FAQs of Disciple-Making

Note from the editor: Share your experiences and questions related to disciple-making in the comments portion below or on Facebook. We’ll share your stories here with others, and address your most common questions.


Ray L. asks: “What’s the best way to present the gospel without being too forceful or raw while at the same time not sugar coating anything?”

This is a common, yet good question among many believers today. The question is good because it brings together two very necessary realities when it comes to sharing the gospel: love for God and love for neighbor (Matt. 22:37-39). Love for God in that we should eagerly desire not to “sugar coat” the gospel, but proclaim it because of the glorious God at the center of it. The question communicates love for neighbor through the desire to share the gospel in a way that is sensitive to those around us (which shows concern for them), rather than dismissive of those with whom we share (which shows concern for ourselves).

I’d like to offer four key biblical truths to help us think through this important question. Certainly more could be added, but these should serve as a good starting point:

Foundational Truth 1: The gospel is not popular. “…but we preach Christ crucified, a stumbling block to Jews and folly to Gentiles…”(1 Cor. 1:23). We need to recover a Christian world-view that understands that, in some way, the gospel will be rejected as offensive, foolish, or both to everyone who has either not been born again by the Spirit of God, or who does not have the Spirit already beginning the miracle of the new birth within them. We shouldn’t be surprised by the fact that we could share this good news in the most perfect way possible and still be rejected apart from the Spirit’s work in our sharing and in their hearts.

Foundational Truth 2: We must be dependent through prayer. “I urge that supplications, prayers, intercessions, and thanksgivings be made for all people…This is good, and it is pleasing in the sight of God our Savior, who desires all people to be saved and to come to the knowledge of the truth” (1 Tim. 2:1-4). Pray. This is the next logical step that flows from the last truth. We are dependent upon our Father to change the hearts of those around us, through the work of his Spirit, from hearts that see the gospel as foolish and offensive to hearts that see the gospel as wise and precious. What might happen if we joined the Father in what he is already doing by being a people desperate in prayer everyday for those around us who desperately need Jesus?

Foundational Truth 3: We must be walking in love. “...walk in love, as Christ loved us and gave himself up for us…” (Eph. 5:2). We must love the people we are engaging. This may seem obvious, but loving sacrificially is essential. If the person in front of you doesn’t feel like you care enough for them to sacrifice time, money, pride, etc., then how do you expect them to believe that Jesus cared enough to have sacrificed his own life so they could live? We are the living witnesses to the life of Christ. We model the suffering servant who sacrificially loved us, by sacrificially loving others so that our lives would affirm our mouths in sharing the gospel. Otherwise, as Paul says in 1 Corinthians 13:1-2, “If I speak in the tongues of men and of angels, but have not love, I am a noisy gong or a clanging cymbal. And if I have prophetic powers, and understand all mysteries and all knowledge, and if I have all faith, so as to remove mountains, but have not love, I am nothing.” Without love for the person in front of you, your words are about as good a noisy gong that no one wants to listen to.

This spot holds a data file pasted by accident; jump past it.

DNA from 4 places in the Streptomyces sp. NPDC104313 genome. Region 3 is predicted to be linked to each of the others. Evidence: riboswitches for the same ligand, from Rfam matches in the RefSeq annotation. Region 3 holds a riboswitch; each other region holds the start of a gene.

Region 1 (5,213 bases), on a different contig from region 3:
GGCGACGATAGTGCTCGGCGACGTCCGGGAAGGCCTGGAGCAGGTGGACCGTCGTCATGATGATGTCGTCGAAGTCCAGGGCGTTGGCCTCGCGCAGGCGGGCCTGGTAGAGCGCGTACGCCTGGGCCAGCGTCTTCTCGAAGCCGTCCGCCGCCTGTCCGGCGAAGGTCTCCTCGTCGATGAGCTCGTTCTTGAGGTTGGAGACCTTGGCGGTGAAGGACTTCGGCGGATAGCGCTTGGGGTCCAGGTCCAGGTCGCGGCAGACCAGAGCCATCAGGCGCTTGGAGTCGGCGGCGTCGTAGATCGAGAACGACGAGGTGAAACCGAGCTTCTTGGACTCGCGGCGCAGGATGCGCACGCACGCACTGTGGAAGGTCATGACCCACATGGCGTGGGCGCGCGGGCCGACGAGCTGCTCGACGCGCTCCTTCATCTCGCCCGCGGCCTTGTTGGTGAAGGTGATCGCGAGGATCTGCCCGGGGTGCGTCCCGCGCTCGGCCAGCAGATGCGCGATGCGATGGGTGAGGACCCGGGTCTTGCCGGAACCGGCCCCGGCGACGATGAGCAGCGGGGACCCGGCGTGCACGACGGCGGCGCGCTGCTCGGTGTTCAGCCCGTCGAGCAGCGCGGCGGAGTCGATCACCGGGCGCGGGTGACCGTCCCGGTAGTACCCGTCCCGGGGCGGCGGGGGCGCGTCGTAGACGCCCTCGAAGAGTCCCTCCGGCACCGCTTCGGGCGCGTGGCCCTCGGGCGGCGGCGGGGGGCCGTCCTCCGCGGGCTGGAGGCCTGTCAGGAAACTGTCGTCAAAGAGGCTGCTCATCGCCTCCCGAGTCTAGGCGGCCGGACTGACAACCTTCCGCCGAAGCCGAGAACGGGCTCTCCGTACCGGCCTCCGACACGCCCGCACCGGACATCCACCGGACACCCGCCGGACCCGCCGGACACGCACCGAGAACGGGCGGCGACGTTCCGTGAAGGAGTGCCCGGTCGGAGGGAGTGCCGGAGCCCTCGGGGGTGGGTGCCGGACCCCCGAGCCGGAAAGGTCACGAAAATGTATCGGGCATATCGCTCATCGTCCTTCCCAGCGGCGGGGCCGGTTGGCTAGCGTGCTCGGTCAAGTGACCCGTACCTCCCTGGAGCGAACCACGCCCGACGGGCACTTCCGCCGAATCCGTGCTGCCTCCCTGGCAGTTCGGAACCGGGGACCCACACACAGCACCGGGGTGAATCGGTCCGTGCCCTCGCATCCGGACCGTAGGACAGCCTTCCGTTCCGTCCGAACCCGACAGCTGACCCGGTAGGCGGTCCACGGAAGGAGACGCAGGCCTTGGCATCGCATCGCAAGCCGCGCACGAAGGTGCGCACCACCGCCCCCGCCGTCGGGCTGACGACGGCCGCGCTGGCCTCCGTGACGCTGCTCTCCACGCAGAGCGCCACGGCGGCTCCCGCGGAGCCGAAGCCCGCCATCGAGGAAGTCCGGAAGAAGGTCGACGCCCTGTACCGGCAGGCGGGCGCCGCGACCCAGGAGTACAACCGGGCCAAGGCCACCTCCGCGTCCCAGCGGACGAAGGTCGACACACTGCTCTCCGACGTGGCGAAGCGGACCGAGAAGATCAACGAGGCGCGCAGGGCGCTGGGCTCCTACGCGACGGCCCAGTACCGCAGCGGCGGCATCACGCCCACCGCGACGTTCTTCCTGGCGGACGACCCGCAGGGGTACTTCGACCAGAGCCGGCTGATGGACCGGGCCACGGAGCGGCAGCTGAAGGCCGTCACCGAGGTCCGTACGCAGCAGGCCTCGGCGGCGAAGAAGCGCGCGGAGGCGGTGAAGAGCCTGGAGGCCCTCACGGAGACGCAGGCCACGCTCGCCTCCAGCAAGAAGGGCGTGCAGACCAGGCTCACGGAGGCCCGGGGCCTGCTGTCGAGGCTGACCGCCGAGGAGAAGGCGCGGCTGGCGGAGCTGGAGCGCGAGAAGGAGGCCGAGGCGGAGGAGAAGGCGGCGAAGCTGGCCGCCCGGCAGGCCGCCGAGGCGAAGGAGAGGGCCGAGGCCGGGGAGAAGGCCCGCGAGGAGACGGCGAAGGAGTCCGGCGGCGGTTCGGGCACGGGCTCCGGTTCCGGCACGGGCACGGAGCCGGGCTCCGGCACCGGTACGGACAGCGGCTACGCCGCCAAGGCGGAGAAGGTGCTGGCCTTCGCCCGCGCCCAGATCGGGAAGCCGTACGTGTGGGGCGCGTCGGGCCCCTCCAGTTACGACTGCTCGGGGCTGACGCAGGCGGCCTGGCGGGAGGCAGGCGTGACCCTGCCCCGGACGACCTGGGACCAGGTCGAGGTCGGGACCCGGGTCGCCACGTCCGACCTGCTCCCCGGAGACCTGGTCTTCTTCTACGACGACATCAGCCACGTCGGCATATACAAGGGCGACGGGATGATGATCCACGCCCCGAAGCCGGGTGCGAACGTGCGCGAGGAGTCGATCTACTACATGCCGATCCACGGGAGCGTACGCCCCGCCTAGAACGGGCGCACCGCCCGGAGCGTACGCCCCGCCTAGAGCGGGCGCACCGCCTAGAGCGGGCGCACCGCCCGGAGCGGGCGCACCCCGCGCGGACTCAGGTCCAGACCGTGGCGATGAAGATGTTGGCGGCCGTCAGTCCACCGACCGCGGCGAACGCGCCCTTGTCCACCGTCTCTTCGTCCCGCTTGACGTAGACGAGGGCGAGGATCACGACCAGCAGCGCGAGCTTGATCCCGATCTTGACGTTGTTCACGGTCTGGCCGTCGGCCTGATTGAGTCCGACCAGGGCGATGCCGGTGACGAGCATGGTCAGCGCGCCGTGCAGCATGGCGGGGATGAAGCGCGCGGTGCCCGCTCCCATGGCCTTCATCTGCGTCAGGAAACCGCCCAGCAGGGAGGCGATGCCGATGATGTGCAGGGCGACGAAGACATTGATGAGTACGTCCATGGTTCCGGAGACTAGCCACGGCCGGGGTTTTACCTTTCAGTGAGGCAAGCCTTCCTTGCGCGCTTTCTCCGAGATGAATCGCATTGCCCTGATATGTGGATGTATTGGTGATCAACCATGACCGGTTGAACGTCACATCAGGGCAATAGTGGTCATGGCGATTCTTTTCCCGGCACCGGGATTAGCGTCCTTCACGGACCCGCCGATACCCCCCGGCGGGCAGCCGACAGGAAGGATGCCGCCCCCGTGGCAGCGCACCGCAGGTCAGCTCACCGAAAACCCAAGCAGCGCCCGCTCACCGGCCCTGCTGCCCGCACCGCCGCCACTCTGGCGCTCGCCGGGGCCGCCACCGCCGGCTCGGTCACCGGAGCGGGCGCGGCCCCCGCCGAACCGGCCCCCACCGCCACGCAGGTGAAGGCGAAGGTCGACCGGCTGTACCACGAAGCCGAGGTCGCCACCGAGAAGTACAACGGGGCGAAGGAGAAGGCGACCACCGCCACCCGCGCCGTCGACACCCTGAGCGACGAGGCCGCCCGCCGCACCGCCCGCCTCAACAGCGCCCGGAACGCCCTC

Foundational Truth 4: We must be listening. “…be quick to hear, slow to speak, slow to anger…” (Jas. 1:19). Because the gospel is rejected as either foolish or offensive, we sometimes get into situations where we become frustrated, which can then lead to an argument. James offers this needed admonition in our day. Listen! Listen! Listen! Did you hear that? If not, then listen some more! Speaking is obviously an essential part of sharing the gospel, but before we speak, let us first humbly listen. Ask questions that will allow the other person to do most of the talking. Being genuinely interested in someone else’s life not only shows them that you love and care for them, but it also maps out where all of the land mines are in the field of their life so that you can navigate around them to get to their heavily guarded heart with the good news. We don’t want any unnecessary casualties on the battlefield of evangelism. Remember that the gospel of Jesus is always relevant, but never relative. Knowing your audience enables you to see how the unchanging truth of the gospel is relevant to them personally.

Again, this list is not exhaustive when it comes to sharing the gospel. No one formula is going to fit every person in every situation, but these foundational truths should inform any approach to discipleship as we seek to be both loving and faithful as we share the message of the gospel.

  1. Jared said:

    “What’s the best way to present the gospel without being too forceful or raw while at the same time not sugar coating anything?”…

  2. Carol lindberg said:

    How is the best way to share the Gospel with someone who is angry and on an emotional roller coaster?

    • Allan said:

      I would probably offer a hand of care before the statement of fact. The good news is such a foreign concept to everyone that has not been given understanding by the Spirit. However while caring pray for them and I believe God will allow you to approach this difficult time. Love ain’t quick its a commitment.

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